B
 
#14
Stealth Bombing, by F1-11S? I'm sure they were picked up on libyan radar just after lifting off from Lakenheath and Upper Heyford. I doubt the naval part of the task force were much stealthier.
 
#15
#17
The problem is, is that once ISAF pull out no matter how well trained the ANA are the taliban will beat them. If we can't beat them what chance have the ANA?
I think Karzai's approach to this will be to invite the criminals, mobsters, drug-pushers and low-level Taliban officials to join his government in some manner, tout their ideas and peddle their wares semi-legally and slowly incorporate the Taliban into the fabric of Afghan society until they are a tool and not a threat.

Who said we couldn't Westernise them? Sangin will look like Westminster in 10 years time.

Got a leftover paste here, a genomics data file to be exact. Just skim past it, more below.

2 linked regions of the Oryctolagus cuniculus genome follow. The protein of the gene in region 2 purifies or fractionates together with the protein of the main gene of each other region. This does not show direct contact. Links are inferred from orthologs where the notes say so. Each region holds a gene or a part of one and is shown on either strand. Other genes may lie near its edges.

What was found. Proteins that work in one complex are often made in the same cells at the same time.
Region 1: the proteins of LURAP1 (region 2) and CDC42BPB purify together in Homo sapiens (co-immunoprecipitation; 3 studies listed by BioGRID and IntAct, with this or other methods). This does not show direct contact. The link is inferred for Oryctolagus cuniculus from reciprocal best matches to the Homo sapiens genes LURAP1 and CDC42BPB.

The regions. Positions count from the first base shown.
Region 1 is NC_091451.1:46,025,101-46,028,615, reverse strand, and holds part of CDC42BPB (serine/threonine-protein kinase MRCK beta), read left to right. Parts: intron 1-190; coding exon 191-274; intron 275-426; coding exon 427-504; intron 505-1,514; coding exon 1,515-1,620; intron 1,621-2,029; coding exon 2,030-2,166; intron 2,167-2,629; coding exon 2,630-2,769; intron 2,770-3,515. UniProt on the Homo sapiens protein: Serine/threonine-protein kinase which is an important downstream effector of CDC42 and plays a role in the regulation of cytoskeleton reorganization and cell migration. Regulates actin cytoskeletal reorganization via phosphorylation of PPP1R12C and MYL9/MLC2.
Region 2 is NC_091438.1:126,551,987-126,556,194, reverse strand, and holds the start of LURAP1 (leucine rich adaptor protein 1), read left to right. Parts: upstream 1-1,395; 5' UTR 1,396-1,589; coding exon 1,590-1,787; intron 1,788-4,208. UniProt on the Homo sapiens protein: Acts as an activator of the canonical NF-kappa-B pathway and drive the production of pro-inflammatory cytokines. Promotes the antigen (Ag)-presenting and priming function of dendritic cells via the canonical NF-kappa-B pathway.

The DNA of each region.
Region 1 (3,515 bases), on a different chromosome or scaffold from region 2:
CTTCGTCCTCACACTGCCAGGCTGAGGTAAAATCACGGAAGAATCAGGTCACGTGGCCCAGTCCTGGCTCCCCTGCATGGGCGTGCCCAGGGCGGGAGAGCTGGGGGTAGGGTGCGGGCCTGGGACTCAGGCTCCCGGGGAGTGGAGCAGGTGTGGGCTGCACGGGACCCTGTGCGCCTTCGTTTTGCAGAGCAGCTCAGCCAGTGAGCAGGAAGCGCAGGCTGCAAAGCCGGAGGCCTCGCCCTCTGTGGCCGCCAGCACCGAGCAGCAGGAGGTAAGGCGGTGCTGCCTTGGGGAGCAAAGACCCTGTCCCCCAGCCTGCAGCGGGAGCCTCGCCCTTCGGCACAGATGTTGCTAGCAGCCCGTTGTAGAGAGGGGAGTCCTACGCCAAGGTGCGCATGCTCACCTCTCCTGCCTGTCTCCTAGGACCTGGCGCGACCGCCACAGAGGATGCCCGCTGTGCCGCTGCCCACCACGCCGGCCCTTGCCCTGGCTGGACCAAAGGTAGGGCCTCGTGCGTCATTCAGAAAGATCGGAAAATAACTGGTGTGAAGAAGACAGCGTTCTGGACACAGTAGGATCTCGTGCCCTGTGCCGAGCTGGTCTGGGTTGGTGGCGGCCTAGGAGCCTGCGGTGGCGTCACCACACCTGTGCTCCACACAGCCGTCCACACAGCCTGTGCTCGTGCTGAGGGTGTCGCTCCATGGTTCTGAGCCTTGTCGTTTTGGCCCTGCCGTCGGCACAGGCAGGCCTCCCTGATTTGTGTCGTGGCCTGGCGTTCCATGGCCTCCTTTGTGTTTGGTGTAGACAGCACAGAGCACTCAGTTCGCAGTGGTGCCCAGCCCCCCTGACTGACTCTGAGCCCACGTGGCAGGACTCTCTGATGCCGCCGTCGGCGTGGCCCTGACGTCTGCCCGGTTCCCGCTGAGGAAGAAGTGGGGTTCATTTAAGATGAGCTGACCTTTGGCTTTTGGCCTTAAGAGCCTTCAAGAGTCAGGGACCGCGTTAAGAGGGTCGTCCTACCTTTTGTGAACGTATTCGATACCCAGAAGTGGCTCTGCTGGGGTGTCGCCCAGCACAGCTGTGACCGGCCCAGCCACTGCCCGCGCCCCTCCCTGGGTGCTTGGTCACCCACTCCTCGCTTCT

#18
#19
"Of course, there is the notion, particularly strong in California, home of the US weapons industry, that superior weapons make the lessons of history irrelevant."

Lived in CA for 9 years and I don't have a clue where he got that idea from, but although he does drop a few clangers in there, he's making some sense.
 
#20
"Of course, there is the notion, particularly strong in California, home of the US weapons industry, that superior weapons make the lessons of history irrelevant."

Lived in CA for 9 years and I don't have a clue where he got that idea from, but although he does drop a few clangers in there, he's making some sense.
I think he's an easy target picking up where he's wrong - it's almost like kicking a cripple in that respect - so can you point out where he's right because I'm sure I missed that bit ?